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How Students Learn: History, Mathematics, and Science in the Classroom
BOX 9-1 Student Conceptions of Knowledge Generation and Justification in Science
Research into students’ thinking about scientific knowledge and processes reveals some common misconceptions and limited understandings (summarized by AAAS13):
Experimentation: Upper elementary- and middle-school students may not understand experimentation as a method of testing ideas, but rather as a method of trying things out or producing a desired out-come.14 With adequate instruction, it is possible to have middle school students understand that experimentation is guided by particular ideas and questions and that experiments are tests of ideas…. Students of all ages may overlook the need to hold all but one variable constant, although elementary students already understand the notion of fair comparisons, a precursor to the idea of “controlled experiments”15…. Students tend to look for or accept evidence that is consistent with their prior beliefs and either distort or fail to generate evidence that is inconsistent with these beliefs. These deficiencies tend to mitigate over time and with experience.16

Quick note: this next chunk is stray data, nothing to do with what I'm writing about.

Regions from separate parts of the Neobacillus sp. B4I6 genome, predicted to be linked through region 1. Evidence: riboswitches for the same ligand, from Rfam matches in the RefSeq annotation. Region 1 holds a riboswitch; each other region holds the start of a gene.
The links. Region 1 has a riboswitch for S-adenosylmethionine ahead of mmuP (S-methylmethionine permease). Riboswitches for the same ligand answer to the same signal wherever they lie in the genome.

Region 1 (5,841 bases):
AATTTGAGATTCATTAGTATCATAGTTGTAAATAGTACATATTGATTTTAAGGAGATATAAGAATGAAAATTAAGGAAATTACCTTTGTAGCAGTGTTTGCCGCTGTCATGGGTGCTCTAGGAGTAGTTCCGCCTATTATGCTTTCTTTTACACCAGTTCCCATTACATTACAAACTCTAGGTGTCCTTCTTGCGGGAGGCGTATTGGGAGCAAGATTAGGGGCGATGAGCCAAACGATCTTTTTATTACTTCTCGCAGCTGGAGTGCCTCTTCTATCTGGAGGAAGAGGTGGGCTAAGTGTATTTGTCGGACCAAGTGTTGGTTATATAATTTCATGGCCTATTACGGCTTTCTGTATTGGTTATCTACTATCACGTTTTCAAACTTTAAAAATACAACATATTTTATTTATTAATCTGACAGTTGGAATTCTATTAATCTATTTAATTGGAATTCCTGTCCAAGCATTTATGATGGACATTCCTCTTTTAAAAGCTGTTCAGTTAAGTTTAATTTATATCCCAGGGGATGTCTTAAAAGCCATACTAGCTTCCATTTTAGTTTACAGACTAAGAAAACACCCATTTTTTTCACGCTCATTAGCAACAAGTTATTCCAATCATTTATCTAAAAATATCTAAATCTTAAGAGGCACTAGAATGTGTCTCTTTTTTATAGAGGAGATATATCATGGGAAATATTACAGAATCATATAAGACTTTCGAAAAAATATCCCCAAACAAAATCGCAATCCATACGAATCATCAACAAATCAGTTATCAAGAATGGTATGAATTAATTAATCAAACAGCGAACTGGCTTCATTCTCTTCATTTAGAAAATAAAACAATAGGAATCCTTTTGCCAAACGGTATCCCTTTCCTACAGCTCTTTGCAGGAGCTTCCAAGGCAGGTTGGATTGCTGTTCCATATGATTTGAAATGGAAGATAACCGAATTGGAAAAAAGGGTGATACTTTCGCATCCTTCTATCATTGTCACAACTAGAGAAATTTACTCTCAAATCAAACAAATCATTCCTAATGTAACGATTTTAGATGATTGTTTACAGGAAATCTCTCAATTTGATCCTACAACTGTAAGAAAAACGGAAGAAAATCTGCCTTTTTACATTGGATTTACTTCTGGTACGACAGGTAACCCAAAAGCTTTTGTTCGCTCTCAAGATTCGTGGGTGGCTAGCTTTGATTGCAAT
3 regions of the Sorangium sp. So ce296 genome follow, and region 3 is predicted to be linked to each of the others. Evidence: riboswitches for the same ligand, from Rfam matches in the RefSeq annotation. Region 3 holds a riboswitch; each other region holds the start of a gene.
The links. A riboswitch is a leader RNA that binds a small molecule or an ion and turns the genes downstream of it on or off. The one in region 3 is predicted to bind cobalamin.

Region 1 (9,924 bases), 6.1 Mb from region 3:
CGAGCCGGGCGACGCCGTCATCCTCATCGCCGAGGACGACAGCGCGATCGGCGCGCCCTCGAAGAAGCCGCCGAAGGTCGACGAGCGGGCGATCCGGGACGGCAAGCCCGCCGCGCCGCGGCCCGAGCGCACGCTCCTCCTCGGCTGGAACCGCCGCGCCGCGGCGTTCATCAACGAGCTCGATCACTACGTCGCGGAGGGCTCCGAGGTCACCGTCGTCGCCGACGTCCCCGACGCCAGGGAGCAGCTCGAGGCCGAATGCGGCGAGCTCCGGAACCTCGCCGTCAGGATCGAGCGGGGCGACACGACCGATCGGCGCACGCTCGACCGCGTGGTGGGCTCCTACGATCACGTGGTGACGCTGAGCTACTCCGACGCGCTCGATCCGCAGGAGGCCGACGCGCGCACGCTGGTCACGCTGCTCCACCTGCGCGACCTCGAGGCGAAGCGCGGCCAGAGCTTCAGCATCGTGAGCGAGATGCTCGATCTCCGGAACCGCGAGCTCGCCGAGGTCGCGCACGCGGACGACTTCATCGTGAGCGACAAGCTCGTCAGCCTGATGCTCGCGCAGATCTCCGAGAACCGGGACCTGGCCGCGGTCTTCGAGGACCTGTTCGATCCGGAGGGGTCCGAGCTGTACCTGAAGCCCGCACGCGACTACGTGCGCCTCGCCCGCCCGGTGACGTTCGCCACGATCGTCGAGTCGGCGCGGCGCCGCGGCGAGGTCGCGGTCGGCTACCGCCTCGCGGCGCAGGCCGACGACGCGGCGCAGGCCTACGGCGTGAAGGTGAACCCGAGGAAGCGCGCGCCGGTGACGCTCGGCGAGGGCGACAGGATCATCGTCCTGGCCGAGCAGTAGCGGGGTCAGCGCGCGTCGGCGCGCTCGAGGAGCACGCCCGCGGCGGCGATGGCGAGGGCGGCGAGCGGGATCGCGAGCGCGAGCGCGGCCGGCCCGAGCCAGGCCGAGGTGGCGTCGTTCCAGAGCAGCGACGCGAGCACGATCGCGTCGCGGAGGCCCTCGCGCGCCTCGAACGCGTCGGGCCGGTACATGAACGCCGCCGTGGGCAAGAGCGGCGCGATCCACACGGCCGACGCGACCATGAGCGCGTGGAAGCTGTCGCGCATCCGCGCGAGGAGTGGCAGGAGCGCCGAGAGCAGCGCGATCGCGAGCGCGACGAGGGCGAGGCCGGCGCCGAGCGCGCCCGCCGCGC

Models: Middle school and high-school students typically think of models as physical copies of reality, not as conceptual representations.17 They lack the notion that the usefulness of a model can be tested by comparing its implications to actual observations. Students know models can
hypothesis testing and discussion contributes to the successful achievement of this goal. For example, Magnusson and Palincsar note that the study of light allows children to see the world differently and challenge their preconceptions. The examples discussed in the chapters on physics and genetics also illustrate many rich opportunities for students to experience and understand phenomena from new perspectives. Such opportunities for students to experience changes in their own noticing, thinking, and understanding are made possible because of another feature of the programs discussed in these chapters: they all integrate content learning with inquiry processes rather than teaching the two separately. This point is elaborated below.